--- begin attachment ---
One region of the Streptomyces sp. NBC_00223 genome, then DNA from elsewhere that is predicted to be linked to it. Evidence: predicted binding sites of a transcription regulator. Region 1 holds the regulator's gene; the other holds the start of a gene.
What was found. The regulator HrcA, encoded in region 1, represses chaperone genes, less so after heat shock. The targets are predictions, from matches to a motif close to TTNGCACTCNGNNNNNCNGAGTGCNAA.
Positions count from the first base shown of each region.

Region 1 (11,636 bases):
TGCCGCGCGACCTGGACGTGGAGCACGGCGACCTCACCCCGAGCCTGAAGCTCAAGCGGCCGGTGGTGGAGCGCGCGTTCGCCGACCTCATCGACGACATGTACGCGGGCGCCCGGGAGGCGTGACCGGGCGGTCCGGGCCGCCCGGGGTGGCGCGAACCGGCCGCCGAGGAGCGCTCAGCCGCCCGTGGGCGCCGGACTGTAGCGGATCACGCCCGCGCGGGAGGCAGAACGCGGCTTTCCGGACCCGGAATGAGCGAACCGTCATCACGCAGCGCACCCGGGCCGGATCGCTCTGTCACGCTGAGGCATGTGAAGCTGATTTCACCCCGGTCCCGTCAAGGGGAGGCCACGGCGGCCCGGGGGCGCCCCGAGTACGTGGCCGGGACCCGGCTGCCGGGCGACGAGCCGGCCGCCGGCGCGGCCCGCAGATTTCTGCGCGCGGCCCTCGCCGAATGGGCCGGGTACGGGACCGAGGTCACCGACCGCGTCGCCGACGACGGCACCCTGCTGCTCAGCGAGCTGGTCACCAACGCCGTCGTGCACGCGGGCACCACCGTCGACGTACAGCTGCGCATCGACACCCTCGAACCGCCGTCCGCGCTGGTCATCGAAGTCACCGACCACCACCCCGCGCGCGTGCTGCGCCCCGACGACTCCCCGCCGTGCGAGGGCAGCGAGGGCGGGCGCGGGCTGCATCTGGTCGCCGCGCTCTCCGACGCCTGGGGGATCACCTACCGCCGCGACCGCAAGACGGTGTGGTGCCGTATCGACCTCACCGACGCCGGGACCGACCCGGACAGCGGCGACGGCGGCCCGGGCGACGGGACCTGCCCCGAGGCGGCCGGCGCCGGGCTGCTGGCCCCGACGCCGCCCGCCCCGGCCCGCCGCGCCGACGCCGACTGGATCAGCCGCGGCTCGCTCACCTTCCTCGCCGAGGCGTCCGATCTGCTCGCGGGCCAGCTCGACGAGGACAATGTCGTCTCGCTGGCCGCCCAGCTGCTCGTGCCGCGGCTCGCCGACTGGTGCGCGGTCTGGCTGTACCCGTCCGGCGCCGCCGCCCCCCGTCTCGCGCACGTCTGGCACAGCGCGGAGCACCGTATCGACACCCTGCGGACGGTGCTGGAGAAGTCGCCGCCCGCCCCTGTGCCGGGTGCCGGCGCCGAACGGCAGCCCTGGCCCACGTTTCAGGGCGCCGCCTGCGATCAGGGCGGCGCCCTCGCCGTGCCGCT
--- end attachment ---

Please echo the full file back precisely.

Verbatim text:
One region of the Streptomyces sp. NBC_00223 genome, then DNA from elsewhere that is predicted to be linked to it. Evidence: predicted binding sites of a transcription regulator. Region 1 holds the regulator's gene; the other holds the start of a gene.
What was found. The regulator HrcA, encoded in region 1, represses chaperone genes, less so after heat shock. The targets are predictions, from matches to a motif close to TTNGCACTCNGNNNNNCNGAGTGCNAA.
Positions count from the first base shown of each region.

Region 1 (11,636 bases):
TGCCGCGCGACCTGGACGTGGAGCACGGCGACCTCACCCCGAGCCTGAAGCTCAAGCGGCCGGTGGTGGAGCGCGCGTTCGCCGACCTCATCGACGACATGTACGCGGGCGCCCGGGAGGCGTGACCGGGCGGTCCGGGCCGCCCGGGGTGGCGCGAACCGGCCGCCGAGGAGCGCTCAGCCGCCCGTGGGCGCCGGACTGTAGCGGATCACGCCCGCGCGGGAGGCAGAACGCGGCTTTCCGGACCCGGAATGAGCGAACCGTCATCACGCAGCGCACCCGGGCCGGATCGCTCTGTCACGCTGAGGCATGTGAAGCTGATTTCACCCCGGTCCCGTCAAGGGGAGGCCACGGCGGCCCGGGGGCGCCCCGAGTACGTGGCCGGGACCCGGCTGCCGGGCGACGAGCCGGCCGCCGGCGCGGCCCGCAGATTTCTGCGCGCGGCCCTCGCCGAATGGGCCGGGTACGGGACCGAGGTCACCGACCGCGTCGCCGACGACGGCACCCTGCTGCTCAGCGAGCTGGTCACCAACGCCGTCGTGCACGCGGGCACCACCGTCGACGTACAGCTGCGCATCGACACCCTCGAACCGCCGTCCGCGCTGGTCATCGAAGTCACCGACCACCACCCCGCGCGCGTGCTGCGCCCCGACGACTCCCCGCCGTGCGAGGGCAGCGAGGGCGGGCGCGGGCTGCATCTGGTCGCCGCGCTCTCCGACGCCTGGGGGATCACCTACCGCCGCGACCGCAAGACGGTGTGGTGCCGTATCGACCTCACCGACGCCGGGACCGACCCGGACAGCGGCGACGGCGGCCCGGGCGACGGGACCTGCCCCGAGGCGGCCGGCGCCGGGCTGCTGGCCCCGACGCCGCCCGCCCCGGCCCGCCGCGCCGACGCCGACTGGATCAGCCGCGGCTCGCTCACCTTCCTCGCCGAGGCGTCCGATCTGCTCGCGGGCCAGCTCGACGAGGACAATGTCGTCTCGCTGGCCGCCCAGCTGCTCGTGCCGCGGCTCGCCGACTGGTGCGCGGTCTGGCTGTACCCGTCCGGCGCCGCCGCCCCCCGTCTCGCGCACGTCTGGCACAGCGCGGAGCACCGTATCGACACCCTGCGGACGGTGCTGGAGAAGTCGCCGCCCGCCCCTGTGCCGGGTGCCGGCGCCGAACGGCAGCCCTGGCCCACGTTTCAGGGCGCCGCCTGCGATCAGGGCGGCGCCCTCGCCGTGCCGCT